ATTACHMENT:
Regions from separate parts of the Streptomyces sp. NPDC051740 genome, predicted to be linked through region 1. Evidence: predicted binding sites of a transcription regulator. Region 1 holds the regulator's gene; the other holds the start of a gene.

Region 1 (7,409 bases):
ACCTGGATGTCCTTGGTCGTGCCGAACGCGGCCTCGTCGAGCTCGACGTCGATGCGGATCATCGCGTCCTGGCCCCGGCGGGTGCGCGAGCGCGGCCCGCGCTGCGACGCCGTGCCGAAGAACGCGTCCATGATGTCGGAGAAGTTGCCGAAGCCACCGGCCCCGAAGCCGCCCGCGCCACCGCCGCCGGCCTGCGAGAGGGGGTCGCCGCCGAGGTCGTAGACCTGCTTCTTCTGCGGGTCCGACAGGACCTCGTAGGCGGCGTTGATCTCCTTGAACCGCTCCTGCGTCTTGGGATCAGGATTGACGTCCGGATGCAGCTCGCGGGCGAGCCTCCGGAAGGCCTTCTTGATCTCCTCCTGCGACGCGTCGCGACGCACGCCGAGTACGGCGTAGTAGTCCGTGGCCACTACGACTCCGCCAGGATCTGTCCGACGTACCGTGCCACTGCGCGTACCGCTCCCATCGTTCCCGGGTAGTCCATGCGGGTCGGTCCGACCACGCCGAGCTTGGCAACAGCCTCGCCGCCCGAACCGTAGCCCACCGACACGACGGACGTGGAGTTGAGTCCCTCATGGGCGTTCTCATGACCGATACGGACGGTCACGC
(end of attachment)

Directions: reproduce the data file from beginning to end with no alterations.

Regions from separate parts of the Streptomyces sp. NPDC051740 genome, predicted to be linked through region 1. Evidence: predicted binding sites of a transcription regulator. Region 1 holds the regulator's gene; the other holds the start of a gene.

Region 1 (7,409 bases):
ACCTGGATGTCCTTGGTCGTGCCGAACGCGGCCTCGTCGAGCTCGACGTCGATGCGGATCATCGCGTCCTGGCCCCGGCGGGTGCGCGAGCGCGGCCCGCGCTGCGACGCCGTGCCGAAGAACGCGTCCATGATGTCGGAGAAGTTGCCGAAGCCACCGGCCCCGAAGCCGCCCGCGCCACCGCCGCCGGCCTGCGAGAGGGGGTCGCCGCCGAGGTCGTAGACCTGCTTCTTCTGCGGGTCCGACAGGACCTCGTAGGCGGCGTTGATCTCCTTGAACCGCTCCTGCGTCTTGGGATCAGGATTGACGTCCGGATGCAGCTCGCGGGCGAGCCTCCGGAAGGCCTTCTTGATCTCCTCCTGCGACGCGTCGCGACGCACGCCGAGTACGGCGTAGTAGTCCGTGGCCACTACGACTCCGCCAGGATCTGTCCGACGTACCGTGCCACTGCGCGTACCGCTCCCATCGTTCCCGGGTAGTCCATGCGGGTCGGTCCGACCACGCCGAGCTTGGCAACAGCCTCGCCGCCCGAACCGTAGCCCACCGACACGACGGACGTGGAGTTGAGTCCCTCATGGGCGTTCTCATGACCGATACGGACGGTCACGC